Unfortunately, not much is known of the elder Abigail’s life from 1909 until 1924. She was reportedly booked to travel on the Titanic but cancelled her booking before the sailing. She would later organise a collection that raised some $1,000 from the women of Hawaii, which was given to the Women’s Titanic Memorial Association. She became more politically after 1922, upon the death of Prince Jonah Kūhiō Kalanianaʻole, her brother-in-law. Abigail was a Republic like him and her stepfather Samuel Parker, and she was a keen party worker. Abigail became the first woman from Hawaii to serve on the party’s national committee and stayed on from 1924 until 1936. She first registered to vote on 8 February 1922, following the passage of the 19th amendment of the United States Constitution. She was an active supporter of women’s rights in Hawaii and was an advocate for jury service for women. After her brother-in-law’s death, she effectively became the leader of the Native Hawaiian community, and she often acted as an official hostess for visiting dignitaries.
In 1933, her son David was convicted of the manslaughter of a young woman named Felicity Connors due to reckless driving, and he was given a suspended sentence. In 1937, his common-law wife Arvilla Kinslea was found stabbed in the neck. He was in violation of his probation by even living with her and was quickly arrested.1 He eventually pled guilty to manslaughter and was sentenced to ten years which would run consecutively with the suspended sentence of the Felicity Connors manslaughter.2 It is unclear when he was released, but his obituary later stated he served in the United States Navy and the Coast Guard during the Second World War, making it unlikely that he served the full ten years.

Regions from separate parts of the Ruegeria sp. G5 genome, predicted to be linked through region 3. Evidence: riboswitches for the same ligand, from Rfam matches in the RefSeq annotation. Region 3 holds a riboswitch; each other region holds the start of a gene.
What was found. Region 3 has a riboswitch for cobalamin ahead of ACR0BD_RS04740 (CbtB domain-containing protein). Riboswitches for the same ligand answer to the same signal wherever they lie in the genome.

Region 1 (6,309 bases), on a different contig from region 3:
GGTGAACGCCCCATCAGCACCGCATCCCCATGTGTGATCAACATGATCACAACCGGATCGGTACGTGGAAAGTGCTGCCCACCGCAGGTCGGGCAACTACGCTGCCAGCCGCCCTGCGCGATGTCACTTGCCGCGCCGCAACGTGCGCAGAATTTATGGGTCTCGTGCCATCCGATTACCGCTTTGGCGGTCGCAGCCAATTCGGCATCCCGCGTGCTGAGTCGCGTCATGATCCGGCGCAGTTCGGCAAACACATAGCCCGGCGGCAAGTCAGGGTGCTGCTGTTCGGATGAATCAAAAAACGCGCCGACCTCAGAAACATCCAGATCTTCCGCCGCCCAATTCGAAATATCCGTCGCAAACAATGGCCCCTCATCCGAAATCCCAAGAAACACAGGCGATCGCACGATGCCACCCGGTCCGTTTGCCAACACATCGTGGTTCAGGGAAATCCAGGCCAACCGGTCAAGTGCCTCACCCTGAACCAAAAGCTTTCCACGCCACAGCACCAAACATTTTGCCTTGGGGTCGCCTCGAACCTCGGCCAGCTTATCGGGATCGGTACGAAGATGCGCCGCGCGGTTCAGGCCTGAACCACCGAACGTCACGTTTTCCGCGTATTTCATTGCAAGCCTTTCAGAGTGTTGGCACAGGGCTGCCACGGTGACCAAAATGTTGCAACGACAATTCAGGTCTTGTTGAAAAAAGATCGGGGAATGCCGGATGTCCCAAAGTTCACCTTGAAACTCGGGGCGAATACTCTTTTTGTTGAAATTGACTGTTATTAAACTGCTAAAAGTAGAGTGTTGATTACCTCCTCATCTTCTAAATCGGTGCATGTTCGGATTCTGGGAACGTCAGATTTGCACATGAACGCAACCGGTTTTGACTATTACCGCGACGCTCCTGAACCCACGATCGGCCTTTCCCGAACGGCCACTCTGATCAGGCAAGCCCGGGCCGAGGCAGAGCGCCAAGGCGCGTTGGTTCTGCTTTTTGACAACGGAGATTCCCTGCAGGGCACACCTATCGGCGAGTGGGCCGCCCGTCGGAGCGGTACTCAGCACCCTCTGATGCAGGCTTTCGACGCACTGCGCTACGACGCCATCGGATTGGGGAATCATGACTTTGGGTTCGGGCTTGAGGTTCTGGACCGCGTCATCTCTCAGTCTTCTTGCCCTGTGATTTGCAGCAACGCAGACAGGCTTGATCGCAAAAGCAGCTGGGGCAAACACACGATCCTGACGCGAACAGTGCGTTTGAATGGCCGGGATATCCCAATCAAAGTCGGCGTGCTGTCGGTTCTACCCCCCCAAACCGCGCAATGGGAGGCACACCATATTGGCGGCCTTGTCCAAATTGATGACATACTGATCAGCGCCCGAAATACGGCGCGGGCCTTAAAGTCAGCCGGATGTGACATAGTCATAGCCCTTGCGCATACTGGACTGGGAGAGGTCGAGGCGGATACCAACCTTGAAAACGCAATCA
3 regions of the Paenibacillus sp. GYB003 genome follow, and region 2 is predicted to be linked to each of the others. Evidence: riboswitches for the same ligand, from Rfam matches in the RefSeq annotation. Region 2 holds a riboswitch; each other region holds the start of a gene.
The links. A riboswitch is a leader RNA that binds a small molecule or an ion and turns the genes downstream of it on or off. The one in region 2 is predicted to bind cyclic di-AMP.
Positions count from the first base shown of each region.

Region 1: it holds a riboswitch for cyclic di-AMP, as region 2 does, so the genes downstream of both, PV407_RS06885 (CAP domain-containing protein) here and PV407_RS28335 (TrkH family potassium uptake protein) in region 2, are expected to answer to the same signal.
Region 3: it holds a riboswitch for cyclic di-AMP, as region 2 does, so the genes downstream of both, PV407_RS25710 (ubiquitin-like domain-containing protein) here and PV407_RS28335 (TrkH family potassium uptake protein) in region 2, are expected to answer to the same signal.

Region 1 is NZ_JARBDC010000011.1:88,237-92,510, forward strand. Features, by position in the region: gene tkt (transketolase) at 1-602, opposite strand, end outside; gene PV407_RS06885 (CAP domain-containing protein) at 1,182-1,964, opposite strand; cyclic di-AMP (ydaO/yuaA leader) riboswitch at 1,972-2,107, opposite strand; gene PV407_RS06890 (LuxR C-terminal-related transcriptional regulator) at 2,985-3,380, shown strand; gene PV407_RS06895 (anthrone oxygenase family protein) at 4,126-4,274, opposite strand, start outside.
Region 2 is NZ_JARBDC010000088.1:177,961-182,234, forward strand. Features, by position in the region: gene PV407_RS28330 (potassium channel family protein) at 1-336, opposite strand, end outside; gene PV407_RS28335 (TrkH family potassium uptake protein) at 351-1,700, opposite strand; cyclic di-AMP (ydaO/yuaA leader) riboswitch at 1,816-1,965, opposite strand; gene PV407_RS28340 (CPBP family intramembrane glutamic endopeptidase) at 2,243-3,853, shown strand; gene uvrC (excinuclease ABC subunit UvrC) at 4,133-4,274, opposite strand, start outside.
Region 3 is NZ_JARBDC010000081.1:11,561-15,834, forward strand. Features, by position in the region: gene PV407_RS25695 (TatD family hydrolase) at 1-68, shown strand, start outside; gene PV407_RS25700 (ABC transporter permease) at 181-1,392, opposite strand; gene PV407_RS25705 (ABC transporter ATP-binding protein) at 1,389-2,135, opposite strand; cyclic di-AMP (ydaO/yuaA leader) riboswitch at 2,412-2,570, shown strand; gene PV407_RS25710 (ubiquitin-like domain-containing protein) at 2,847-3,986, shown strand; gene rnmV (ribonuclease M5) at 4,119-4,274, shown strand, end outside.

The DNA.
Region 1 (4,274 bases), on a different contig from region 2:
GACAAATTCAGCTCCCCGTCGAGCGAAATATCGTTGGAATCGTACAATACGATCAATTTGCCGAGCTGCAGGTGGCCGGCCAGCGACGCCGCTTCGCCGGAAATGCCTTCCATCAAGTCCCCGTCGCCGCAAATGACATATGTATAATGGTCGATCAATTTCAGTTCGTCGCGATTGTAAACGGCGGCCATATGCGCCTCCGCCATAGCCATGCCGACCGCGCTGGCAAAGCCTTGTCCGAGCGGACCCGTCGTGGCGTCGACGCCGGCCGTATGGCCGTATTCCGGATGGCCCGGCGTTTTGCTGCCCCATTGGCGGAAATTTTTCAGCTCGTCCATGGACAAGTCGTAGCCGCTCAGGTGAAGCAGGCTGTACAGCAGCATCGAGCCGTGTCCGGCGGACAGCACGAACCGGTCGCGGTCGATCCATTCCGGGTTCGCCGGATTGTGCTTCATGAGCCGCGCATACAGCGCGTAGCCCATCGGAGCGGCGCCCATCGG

In 1936, the Paradise of the Pacific noted: “Much as a loving and beloved queen champions the welfare of her devoted subjects and loyal admirers, Princess Kawananakoa has many a time and oft interceded for the humbler citizen in the now complicated and more or less mysterious American political game which became part of one-time royal Hawaii’s simple and happy (if not always scientific) government.”3
During the Second World War, Abigail lent her beach house to the United Service Organisation for use as a recreation centre for the American armed forces and also leased her home in Honolulu to the Service Women’s Club. Unfortunately, she did not live to see the end of the war – she died in Honolulu on 12 April 1945. She was interred in the Mauna ʻAla Royal Mausoleum three days later beside her husband. During the service Edward Kahale, pastor of the Kawaiaha’o Church said, “Within her great and generous heart, within her amazing breadth of mentality, her infinite sympathy, her dauntless courage and her unshakable constancy in the wise leadership of the people of her race lay her most significant patent of royalty; hers by Divine inspiration.”4 The Senate of the Territory of Hawaii passed Senate Resolution 46 on 16 April and honoured her by noting, “in her death, Hawaii has lost the last link with the Hawaiian Crown.”5
Through her two daughters, she had four grandchildren.6
- Kawananakoa, Accused as the Killer of Girl, Is Held to Have Violated Parole
- Pleads Guilty to Manslaughter, but May Get Quick Release From Prison Board
- Princess Abigail Kawananakoa: the Forgotten Territorial Native Hawaiian Leader by Richard A. Hawkins p.173
- Death Rites and Hawaiian Royalty by Ralph Thomas Kam p.174
- Death Rites and Hawaiian Royalty by Ralph Thomas Kam p.173
- Read more: Princess Abigail Kawananakoa: the Forgotten Territorial Native Hawaiian Leader by Richard A. Hawkins